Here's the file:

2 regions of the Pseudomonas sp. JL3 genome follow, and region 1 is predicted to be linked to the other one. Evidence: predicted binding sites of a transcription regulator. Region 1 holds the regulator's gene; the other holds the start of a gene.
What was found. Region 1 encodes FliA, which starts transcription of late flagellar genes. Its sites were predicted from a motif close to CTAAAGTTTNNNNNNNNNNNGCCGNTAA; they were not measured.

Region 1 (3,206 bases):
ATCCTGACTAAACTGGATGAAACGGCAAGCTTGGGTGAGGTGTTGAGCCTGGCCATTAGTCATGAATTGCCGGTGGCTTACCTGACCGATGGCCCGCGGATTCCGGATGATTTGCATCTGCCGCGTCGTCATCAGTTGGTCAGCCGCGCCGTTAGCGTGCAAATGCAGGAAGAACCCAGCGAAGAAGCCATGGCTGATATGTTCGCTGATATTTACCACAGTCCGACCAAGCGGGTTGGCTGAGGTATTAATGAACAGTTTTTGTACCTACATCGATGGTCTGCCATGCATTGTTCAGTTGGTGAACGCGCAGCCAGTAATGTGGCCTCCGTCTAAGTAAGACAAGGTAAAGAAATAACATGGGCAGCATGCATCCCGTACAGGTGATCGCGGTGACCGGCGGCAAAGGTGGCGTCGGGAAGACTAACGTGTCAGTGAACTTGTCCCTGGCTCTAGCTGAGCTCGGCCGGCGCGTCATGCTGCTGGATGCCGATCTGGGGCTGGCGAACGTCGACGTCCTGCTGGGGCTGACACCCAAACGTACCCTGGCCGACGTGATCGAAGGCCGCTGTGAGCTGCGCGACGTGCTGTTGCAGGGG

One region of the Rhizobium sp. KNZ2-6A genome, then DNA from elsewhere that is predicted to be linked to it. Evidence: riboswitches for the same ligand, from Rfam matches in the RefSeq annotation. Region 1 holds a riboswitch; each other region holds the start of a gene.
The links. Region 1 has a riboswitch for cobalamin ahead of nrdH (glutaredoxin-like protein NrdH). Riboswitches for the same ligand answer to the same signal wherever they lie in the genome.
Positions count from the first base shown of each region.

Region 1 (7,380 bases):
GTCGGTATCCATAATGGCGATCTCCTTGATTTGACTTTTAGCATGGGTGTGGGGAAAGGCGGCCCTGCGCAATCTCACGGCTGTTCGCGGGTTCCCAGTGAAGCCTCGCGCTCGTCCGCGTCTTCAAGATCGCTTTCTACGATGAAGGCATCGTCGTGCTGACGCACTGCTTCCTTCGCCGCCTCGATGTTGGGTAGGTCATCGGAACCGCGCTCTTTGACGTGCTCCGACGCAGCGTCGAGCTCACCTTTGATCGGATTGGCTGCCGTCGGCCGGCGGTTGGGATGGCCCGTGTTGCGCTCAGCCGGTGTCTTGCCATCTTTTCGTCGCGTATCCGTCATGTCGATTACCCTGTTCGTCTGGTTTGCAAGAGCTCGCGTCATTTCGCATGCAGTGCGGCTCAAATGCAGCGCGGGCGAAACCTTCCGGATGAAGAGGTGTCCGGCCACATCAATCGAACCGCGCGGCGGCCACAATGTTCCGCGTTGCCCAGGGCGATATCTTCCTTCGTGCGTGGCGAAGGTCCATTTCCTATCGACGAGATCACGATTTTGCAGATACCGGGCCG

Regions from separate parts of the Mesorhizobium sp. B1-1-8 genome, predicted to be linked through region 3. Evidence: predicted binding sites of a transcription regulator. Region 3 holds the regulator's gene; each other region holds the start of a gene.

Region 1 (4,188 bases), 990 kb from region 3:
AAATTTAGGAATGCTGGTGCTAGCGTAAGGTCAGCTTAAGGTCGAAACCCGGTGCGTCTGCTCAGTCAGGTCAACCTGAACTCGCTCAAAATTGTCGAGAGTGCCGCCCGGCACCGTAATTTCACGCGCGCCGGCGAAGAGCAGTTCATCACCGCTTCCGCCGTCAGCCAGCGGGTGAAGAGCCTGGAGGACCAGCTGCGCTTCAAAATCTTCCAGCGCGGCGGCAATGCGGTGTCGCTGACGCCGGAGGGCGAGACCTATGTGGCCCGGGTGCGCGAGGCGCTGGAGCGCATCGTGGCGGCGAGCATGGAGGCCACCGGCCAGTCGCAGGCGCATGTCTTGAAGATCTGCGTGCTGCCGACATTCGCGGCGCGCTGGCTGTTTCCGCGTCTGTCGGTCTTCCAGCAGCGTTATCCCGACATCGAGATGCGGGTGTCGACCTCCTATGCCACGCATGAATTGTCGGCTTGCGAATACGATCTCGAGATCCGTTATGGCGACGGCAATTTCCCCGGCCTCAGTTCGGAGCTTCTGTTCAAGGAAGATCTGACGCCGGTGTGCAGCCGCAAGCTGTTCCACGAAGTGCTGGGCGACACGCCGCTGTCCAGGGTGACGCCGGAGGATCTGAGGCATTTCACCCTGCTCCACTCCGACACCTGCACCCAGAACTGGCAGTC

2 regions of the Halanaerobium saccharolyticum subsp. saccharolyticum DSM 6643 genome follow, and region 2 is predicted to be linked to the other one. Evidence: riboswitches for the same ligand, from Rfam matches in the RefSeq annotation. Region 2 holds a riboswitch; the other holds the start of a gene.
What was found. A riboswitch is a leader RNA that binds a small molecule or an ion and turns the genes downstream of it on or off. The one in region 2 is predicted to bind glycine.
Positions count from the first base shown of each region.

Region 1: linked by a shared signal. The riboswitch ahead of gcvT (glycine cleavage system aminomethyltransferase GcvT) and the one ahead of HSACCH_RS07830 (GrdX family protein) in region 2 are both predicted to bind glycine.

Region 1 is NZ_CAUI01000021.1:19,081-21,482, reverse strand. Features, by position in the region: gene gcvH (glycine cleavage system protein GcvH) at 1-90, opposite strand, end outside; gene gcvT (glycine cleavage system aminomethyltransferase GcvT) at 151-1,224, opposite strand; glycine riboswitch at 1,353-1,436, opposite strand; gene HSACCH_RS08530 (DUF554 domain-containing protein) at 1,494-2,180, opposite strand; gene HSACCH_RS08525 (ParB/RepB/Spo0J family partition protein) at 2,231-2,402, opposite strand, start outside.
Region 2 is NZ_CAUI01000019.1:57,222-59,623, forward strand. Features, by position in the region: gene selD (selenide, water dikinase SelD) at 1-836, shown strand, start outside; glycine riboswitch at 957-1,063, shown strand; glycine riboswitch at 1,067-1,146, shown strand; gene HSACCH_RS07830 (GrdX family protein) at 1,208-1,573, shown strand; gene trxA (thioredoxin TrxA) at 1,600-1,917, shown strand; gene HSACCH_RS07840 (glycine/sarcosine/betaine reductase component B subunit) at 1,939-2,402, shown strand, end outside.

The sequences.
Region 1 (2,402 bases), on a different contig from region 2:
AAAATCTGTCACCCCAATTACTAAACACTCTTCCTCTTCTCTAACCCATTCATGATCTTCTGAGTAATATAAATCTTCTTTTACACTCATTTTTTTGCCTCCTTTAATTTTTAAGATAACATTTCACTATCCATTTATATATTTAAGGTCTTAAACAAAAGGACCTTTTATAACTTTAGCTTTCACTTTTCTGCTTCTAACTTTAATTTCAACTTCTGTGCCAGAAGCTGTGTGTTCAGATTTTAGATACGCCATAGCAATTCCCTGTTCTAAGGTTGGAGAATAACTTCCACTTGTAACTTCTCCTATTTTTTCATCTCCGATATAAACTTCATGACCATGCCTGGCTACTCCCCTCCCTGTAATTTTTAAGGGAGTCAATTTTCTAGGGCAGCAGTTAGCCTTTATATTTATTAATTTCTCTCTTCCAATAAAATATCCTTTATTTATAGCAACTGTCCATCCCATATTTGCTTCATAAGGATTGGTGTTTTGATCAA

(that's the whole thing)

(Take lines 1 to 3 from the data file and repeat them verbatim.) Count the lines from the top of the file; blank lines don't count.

2 regions of the Pseudomonas sp. JL3 genome follow, and region 1 is predicted to be linked to the other one. Evidence: predicted binding sites of a transcription regulator. Region 1 holds the regulator's gene; the other holds the start of a gene.
What was found. Region 1 encodes FliA, which starts transcription of late flagellar genes. Its sites were predicted from a motif close to CTAAAGTTTNNNNNNNNNNNGCCGNTAA; they were not measured.

Region 1 (3,206 bases):